Abraham Lincoln – The Truth About Honest Abe

Abraham Lincoln

Without a doubt, Abraham Lincoln is the most noted president in American history. How much of the doctrine and folklore is true?

As with any legendary historical figure Abraham Lincoln’s life, presidency and death were shrouded with conflicting stories and shadowy tales. There are some very strong points of fact though, that managed to survive the scrutiny of national historians.

Growing up Abraham Lincoln

Unlike other so called log cabin presidents prior to his tenure, Abraham Lincoln was the original grass roots president and the genuine article. Lincoln really did come from a pioneer background and his family gave new definition to the term “dirt poor”. Lincoln’s father was illiterate, some surmise even a little slow, and his mother died when he was young. It was then that his step mother introduced him to scholastic reading, studying, and the sanctity of the Bible. Abraham Lincoln’s strong spiritual sense became one of his defining characteristics, and his obvious lack of false piety led to his tremendous appeal to his constituency.

Lincoln was an obviously imposing man at 6 ft. 4in., but that was not the only thing that made him a big man to his admirers. He was self taught, including his education of the law. He went on to win local elections, gained entrance to the Illinois bar, and in 1847, he earned his seat in the House. It was at that time, according to Kenneth Davis’ book Don’t Know Much About History (Harper-Collins 2003) when fellow politicians began to describe him as honest to a fault and “too exact in his notions for Washington”.

Abraham Lincoln, Politician and the War

Jefferson paved the way for Lincoln, and as he grew in office more and more of America’s people began to share his sentiment that “all men are created equal”. After he was in office as the President for some time he began to bend political rules to achieve his strategic results. And, with the onset of the Civil War and while Congress was out of session, Lincoln blocked port access, created an army of militias, called upon volunteers, and most controversially, denied opposing soldiers their right of habeas corpus, in order to imprison them without due process. His direct breach of constitutional rights was called for and he was quoted as stating “appropriate in cases of rebellion or invasion. This was politically unprecedented and has changed the way the United States views prisoners of war.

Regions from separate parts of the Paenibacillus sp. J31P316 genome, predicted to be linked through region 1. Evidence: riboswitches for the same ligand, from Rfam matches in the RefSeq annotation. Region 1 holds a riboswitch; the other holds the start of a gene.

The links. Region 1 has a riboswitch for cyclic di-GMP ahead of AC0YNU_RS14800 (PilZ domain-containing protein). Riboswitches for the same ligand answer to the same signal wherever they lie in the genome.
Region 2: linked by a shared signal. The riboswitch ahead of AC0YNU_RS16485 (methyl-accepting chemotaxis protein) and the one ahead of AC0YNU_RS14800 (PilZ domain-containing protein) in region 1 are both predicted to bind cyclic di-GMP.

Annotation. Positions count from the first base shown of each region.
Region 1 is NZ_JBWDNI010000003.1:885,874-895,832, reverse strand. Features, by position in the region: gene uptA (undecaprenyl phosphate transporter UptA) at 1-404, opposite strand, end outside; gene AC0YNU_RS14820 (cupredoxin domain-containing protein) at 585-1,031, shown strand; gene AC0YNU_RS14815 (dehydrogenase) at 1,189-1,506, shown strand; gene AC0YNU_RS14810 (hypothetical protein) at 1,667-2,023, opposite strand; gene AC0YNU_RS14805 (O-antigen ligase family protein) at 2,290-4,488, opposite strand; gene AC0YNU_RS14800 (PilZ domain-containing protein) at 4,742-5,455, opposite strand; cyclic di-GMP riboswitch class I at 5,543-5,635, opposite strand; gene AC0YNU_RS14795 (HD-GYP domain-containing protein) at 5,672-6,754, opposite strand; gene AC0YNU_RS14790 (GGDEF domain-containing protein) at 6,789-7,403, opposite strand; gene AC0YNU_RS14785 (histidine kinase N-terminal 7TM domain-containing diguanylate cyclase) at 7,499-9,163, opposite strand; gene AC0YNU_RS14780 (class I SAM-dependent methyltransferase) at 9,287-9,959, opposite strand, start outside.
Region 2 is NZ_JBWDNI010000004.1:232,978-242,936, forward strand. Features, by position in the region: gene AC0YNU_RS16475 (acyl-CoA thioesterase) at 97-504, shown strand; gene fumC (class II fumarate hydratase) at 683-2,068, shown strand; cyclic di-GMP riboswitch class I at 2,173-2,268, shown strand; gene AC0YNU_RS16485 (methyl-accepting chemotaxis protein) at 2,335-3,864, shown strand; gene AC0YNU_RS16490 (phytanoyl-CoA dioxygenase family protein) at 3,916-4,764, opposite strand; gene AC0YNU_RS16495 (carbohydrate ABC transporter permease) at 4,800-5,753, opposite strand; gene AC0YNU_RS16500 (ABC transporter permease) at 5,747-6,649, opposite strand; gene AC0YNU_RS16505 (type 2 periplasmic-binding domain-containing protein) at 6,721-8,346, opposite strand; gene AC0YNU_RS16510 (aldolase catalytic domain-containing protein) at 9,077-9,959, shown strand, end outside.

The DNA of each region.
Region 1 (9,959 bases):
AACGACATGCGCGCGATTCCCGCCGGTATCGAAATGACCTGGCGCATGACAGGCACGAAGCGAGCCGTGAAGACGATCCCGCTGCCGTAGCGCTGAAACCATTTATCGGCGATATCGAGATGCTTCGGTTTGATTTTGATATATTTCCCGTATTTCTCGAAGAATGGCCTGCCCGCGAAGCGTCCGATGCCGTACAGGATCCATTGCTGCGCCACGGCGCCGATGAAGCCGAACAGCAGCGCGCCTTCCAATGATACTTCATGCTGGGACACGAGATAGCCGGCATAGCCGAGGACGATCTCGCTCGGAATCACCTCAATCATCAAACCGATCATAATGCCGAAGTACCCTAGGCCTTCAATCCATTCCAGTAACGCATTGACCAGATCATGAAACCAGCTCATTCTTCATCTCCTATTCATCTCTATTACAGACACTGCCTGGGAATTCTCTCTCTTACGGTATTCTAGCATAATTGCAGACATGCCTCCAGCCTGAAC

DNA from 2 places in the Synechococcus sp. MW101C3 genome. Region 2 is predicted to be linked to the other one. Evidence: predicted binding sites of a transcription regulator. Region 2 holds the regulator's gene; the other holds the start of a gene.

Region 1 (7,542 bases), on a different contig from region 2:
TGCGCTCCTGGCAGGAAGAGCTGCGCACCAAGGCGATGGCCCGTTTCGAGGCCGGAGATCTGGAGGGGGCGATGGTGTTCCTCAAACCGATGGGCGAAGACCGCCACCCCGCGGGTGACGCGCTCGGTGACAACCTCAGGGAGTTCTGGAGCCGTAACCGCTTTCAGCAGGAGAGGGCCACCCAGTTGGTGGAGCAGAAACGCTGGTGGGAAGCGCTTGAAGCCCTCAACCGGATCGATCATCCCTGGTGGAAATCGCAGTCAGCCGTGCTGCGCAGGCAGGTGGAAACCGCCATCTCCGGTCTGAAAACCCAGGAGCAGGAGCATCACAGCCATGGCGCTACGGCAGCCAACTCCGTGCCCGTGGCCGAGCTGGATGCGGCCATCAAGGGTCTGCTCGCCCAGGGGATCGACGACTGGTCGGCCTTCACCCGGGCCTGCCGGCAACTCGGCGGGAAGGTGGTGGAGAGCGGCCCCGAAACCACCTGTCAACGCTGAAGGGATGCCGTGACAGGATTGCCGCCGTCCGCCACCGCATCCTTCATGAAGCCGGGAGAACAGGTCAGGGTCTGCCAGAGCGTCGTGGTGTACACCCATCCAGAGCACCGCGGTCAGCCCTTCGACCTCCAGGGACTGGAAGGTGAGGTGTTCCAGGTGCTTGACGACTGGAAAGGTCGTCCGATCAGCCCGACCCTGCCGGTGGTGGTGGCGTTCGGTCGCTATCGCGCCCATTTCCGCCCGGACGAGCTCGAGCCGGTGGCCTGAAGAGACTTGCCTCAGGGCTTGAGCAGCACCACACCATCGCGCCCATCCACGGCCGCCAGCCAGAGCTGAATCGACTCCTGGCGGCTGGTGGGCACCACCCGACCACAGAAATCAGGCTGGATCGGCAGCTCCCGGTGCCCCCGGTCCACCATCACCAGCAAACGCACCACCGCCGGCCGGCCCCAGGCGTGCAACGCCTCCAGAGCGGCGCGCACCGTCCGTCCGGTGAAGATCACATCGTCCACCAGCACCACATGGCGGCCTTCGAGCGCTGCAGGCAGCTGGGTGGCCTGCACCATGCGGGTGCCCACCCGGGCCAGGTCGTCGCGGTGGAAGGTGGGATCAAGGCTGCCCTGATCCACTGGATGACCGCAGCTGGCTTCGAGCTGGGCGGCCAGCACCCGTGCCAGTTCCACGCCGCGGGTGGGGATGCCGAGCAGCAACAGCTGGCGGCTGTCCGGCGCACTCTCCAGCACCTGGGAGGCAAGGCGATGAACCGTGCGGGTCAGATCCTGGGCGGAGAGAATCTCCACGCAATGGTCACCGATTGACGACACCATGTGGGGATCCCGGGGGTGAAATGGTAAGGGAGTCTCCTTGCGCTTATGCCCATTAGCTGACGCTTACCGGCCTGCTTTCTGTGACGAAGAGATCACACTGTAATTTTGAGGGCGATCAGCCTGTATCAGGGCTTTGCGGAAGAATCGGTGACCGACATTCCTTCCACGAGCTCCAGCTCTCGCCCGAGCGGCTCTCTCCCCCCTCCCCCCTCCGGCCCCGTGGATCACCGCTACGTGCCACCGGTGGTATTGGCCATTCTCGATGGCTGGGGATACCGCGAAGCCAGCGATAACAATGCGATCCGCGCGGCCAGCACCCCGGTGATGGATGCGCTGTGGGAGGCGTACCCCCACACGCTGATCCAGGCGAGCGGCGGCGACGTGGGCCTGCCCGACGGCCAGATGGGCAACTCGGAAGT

There are many conclusions put forth by war strategists as to why the Civil War ended as it did, but consensus prevails and simply put, the Union outnumbered the Confederacy, by two to one. And ultimately, with the North’s continuous source of funds, supplies and munitions, they wore the South down.

Abraham Lincoln’s Death

Regardless of the oppression following the war, in 1865, the United States held high hopes for the future. Lincoln’s main focus was on reconciliation and reconstruction that would bring the states back into a Union. The placid reunion made possible by Lincoln’s promise of minimal reparation and punishment, and his popularity grew.

The evening of April 14th, 1865, Lincoln took his wife to see a play called Our American Cousin, and the mood of the country was calm. The policeman who was covering the President left his post, there was a shot, and a man jumped from the balcony and limped away. The shooter brandished his gun and shouted, and there is some question here, either “thus be it ever to tyrants” or “The South shall live”. He then escaped on an awaiting horse.

The investigation of Abraham Lincoln’s death was lead by Secretary of War Stanton, and martial law was declared in Washington. Later, it was discovered that John Wilkes Booth had shot the President, and by now they knew the President was dead. Booth, along with his entire family, were fanatical supporters of the South and saw Lincoln as a turn coat for his proposed reconciliation. Booth was later found by the Union Army in a Virginia tobacco barn, and was shot while resisting.

Abraham Lincoln is called the quintessential American Hero and a martyr for his death. But, matter the political affiliation, Americans across the United States sing the praises of Abraham Lincoln’s accomplishments. Even now, in the 21st Century, politicians draw from his innovations and people all over the world openly recognize his greatness.


  1. Davis, Kenneth C., Don’t Know Much About History, Harper-Collins Publication.2003 (pg. 237-45)